• Hard silicone earplug is easy to clean
  • Don’t cause ear irritation
  • Has three flange options
  • Comfortable
  • Reusable
  • Noise reduction effectiveness is medium
  • Soft silicone earplugs are difficult to clean
  • Can be damaged by sweat

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Foam Earplugs

orange foam earplugs
Image By: New Africa, Shutterstock

If this was a popularity contest, the foam earplug would have taken the cake. These plugs are normally produced using memory foam, hence the name “Foam Earplug”.

Foam earplugs are not easily moldable. And that’s a huge concern to any user who doesn’t want to work with an earplug that can cause ear pressure. In situations where they are required for prolonged use, there’s no iota of doubt in our minds that they’ll cause discomfort. What’s worse, if you’re the type of person who has sensitive ears, the fact that these plugs are designed to enter the ear canal means you’re most likely going to experience some form of ear irritation or itching.

For the record, foam is naturally porous. And as you might have heard, porous materials are hubs for bacteria. Hence the reason why you’re advised by medical experts to frequently replace your plugs if they are made of foam, or risk battling an ear infection. Cleaning these earplugs is not that difficult, though. You only need soap, water, and a cleansing gel to get the job done.

Are they suitable for outdoor use? Yes. Some would even argue that their extreme sound isolation makes them the best on the market, for runners or people working in hazardous environments. Also, they have a very low occlusion effect.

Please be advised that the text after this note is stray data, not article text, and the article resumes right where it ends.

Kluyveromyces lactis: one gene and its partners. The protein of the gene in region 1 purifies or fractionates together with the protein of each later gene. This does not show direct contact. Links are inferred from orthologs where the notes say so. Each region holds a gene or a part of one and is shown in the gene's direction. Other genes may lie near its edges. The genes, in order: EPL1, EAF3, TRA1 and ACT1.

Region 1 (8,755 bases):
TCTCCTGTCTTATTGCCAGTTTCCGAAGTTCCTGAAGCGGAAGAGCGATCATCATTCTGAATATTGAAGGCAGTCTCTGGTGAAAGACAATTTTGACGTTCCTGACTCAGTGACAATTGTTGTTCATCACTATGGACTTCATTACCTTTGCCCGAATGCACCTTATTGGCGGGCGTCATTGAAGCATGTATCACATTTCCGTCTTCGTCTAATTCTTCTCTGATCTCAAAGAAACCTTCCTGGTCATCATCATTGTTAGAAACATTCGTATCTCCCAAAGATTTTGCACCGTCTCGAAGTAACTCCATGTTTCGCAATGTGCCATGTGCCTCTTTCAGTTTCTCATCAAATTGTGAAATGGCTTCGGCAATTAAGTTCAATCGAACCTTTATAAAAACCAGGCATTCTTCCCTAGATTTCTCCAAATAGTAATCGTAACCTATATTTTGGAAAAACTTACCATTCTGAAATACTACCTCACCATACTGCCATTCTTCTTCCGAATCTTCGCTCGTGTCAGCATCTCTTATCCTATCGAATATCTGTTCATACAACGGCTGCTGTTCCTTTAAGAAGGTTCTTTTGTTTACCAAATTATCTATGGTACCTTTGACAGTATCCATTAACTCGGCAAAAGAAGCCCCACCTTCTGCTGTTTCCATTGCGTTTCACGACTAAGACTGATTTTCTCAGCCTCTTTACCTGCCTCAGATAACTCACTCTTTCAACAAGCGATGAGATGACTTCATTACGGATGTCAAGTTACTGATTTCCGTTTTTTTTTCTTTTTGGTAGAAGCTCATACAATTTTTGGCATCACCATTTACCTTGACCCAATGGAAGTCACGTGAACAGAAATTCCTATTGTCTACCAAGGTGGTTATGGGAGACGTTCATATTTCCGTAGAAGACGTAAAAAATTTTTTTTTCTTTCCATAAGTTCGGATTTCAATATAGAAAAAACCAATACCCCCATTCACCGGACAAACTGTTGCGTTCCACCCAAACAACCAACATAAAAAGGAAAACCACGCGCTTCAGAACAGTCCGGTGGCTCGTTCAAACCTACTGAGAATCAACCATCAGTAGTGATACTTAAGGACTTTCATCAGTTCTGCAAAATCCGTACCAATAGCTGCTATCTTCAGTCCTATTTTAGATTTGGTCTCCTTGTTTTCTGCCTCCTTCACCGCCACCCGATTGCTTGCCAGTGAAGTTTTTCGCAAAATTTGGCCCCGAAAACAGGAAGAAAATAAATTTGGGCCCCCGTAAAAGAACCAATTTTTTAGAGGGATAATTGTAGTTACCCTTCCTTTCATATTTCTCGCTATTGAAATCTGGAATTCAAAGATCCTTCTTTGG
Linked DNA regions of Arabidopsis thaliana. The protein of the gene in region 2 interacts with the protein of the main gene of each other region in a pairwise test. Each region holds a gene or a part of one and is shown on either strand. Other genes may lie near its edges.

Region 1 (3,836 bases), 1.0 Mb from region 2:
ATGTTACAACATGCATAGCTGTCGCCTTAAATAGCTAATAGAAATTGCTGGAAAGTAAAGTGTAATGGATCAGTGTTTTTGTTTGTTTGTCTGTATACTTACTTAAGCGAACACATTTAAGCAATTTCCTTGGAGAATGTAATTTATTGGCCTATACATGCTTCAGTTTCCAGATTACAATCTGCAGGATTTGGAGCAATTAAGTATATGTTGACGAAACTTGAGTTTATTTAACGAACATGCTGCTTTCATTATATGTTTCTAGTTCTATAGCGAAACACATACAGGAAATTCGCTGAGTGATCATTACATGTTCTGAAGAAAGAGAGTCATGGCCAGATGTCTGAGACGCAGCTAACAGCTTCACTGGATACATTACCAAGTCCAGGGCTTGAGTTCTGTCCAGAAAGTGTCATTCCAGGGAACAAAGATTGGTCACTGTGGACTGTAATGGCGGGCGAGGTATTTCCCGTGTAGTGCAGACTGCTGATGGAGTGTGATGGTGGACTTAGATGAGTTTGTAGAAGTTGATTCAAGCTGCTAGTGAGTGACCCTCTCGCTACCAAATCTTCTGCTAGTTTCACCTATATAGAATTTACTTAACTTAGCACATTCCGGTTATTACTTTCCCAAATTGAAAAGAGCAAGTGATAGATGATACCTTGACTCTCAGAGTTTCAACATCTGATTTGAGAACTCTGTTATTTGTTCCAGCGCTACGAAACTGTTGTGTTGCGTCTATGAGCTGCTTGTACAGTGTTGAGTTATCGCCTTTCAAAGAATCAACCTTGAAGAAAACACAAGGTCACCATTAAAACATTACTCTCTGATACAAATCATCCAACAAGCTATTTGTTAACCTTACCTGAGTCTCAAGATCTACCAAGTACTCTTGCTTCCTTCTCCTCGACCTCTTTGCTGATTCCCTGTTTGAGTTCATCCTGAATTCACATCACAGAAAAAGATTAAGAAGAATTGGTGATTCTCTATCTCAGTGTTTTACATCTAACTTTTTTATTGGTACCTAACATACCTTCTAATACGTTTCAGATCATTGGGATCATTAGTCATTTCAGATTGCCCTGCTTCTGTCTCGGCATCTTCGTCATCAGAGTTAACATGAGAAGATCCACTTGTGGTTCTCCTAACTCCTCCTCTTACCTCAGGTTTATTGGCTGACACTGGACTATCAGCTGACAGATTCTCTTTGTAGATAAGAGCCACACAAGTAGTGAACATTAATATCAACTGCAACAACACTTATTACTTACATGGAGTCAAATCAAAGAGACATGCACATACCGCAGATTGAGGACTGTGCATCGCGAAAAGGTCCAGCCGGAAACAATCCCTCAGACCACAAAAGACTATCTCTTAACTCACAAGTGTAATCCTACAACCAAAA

When it boils down to usability, silicone earplugs are easier to insert. You just have to push them in and that’s it. Unlike the foam iterations that have to be rolled before being squished, and then pushed in.

  • Affordable
  • Easy to clean
  • Effective at noise cancellation
  • Low occlusion effect
  • Ideal for users who prefer disposable plugs
  • Not reusable
  • Susceptible to bacteria
  • Difficult to insert
  • Not ideal for prolonged use

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Silicone vs Foam Earbuds: Factors to Take into Consideration

silicone and foam earplugs
Image Credit: Mc 243, Shutterstock

Quality of Sound

Our ears are not always symmetrical. And this is one of the reasons why you’ll hear people complain about how they experience sound differently in the right or left ear.